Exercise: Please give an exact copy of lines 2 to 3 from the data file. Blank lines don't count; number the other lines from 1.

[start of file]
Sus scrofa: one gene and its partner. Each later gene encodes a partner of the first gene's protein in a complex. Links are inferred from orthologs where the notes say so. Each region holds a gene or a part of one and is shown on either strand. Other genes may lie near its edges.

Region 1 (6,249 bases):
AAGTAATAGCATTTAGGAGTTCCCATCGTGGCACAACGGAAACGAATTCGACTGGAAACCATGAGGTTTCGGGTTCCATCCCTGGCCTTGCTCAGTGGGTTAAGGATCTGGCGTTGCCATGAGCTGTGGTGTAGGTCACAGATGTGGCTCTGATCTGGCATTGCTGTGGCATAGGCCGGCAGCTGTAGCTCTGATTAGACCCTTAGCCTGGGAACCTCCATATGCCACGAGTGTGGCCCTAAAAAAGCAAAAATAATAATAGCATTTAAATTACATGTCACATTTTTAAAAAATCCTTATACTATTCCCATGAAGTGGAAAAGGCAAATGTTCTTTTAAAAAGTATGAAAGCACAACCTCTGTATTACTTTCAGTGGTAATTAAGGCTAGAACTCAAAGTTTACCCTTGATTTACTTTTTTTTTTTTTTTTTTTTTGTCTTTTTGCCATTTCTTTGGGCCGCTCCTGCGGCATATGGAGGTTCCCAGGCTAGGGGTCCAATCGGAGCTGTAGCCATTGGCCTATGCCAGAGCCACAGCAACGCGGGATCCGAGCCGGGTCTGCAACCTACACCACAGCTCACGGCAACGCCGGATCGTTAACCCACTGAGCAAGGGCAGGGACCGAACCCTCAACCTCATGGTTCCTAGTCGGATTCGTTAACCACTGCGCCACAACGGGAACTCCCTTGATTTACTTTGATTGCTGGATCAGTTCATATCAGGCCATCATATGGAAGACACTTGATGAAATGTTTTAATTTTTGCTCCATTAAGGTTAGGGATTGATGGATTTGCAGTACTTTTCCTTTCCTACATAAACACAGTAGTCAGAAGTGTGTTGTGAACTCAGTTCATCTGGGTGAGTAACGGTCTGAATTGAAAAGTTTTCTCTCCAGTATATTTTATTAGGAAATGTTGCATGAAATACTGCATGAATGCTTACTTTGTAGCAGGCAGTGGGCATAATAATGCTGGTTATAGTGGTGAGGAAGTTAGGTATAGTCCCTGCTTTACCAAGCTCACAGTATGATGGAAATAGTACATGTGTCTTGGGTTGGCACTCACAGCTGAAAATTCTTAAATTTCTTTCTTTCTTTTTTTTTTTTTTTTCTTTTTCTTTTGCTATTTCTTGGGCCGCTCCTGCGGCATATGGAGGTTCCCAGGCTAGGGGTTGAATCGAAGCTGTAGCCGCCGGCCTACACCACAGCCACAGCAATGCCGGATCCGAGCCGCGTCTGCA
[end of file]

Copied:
Region 1 (6,249 bases):
AAGTAATAGCATTTAGGAGTTCCCATCGTGGCACAACGGAAACGAATTCGACTGGAAACCATGAGGTTTCGGGTTCCATCCCTGGCCTTGCTCAGTGGGTTAAGGATCTGGCGTTGCCATGAGCTGTGGTGTAGGTCACAGATGTGGCTCTGATCTGGCATTGCTGTGGCATAGGCCGGCAGCTGTAGCTCTGATTAGACCCTTAGCCTGGGAACCTCCATATGCCACGAGTGTGGCCCTAAAAAAGCAAAAATAATAATAGCATTTAAATTACATGTCACATTTTTAAAAAATCCTTATACTATTCCCATGAAGTGGAAAAGGCAAATGTTCTTTTAAAAAGTATGAAAGCACAACCTCTGTATTACTTTCAGTGGTAATTAAGGCTAGAACTCAAAGTTTACCCTTGATTTACTTTTTTTTTTTTTTTTTTTTTGTCTTTTTGCCATTTCTTTGGGCCGCTCCTGCGGCATATGGAGGTTCCCAGGCTAGGGGTCCAATCGGAGCTGTAGCCATTGGCCTATGCCAGAGCCACAGCAACGCGGGATCCGAGCCGGGTCTGCAACCTACACCACAGCTCACGGCAACGCCGGATCGTTAACCCACTGAGCAAGGGCAGGGACCGAACCCTCAACCTCATGGTTCCTAGTCGGATTCGTTAACCACTGCGCCACAACGGGAACTCCCTTGATTTACTTTGATTGCTGGATCAGTTCATATCAGGCCATCATATGGAAGACACTTGATGAAATGTTTTAATTTTTGCTCCATTAAGGTTAGGGATTGATGGATTTGCAGTACTTTTCCTTTCCTACATAAACACAGTAGTCAGAAGTGTGTTGTGAACTCAGTTCATCTGGGTGAGTAACGGTCTGAATTGAAAAGTTTTCTCTCCAGTATATTTTATTAGGAAATGTTGCATGAAATACTGCATGAATGCTTACTTTGTAGCAGGCAGTGGGCATAATAATGCTGGTTATAGTGGTGAGGAAGTTAGGTATAGTCCCTGCTTTACCAAGCTCACAGTATGATGGAAATAGTACATGTGTCTTGGGTTGGCACTCACAGCTGAAAATTCTTAAATTTCTTTCTTTCTTTTTTTTTTTTTTTTCTTTTTCTTTTGCTATTTCTTGGGCCGCTCCTGCGGCATATGGAGGTTCCCAGGCTAGGGGTTGAATCGAAGCTGTAGCCGCCGGCCTACACCACAGCCACAGCAATGCCGGATCCGAGCCGCGTCTGCA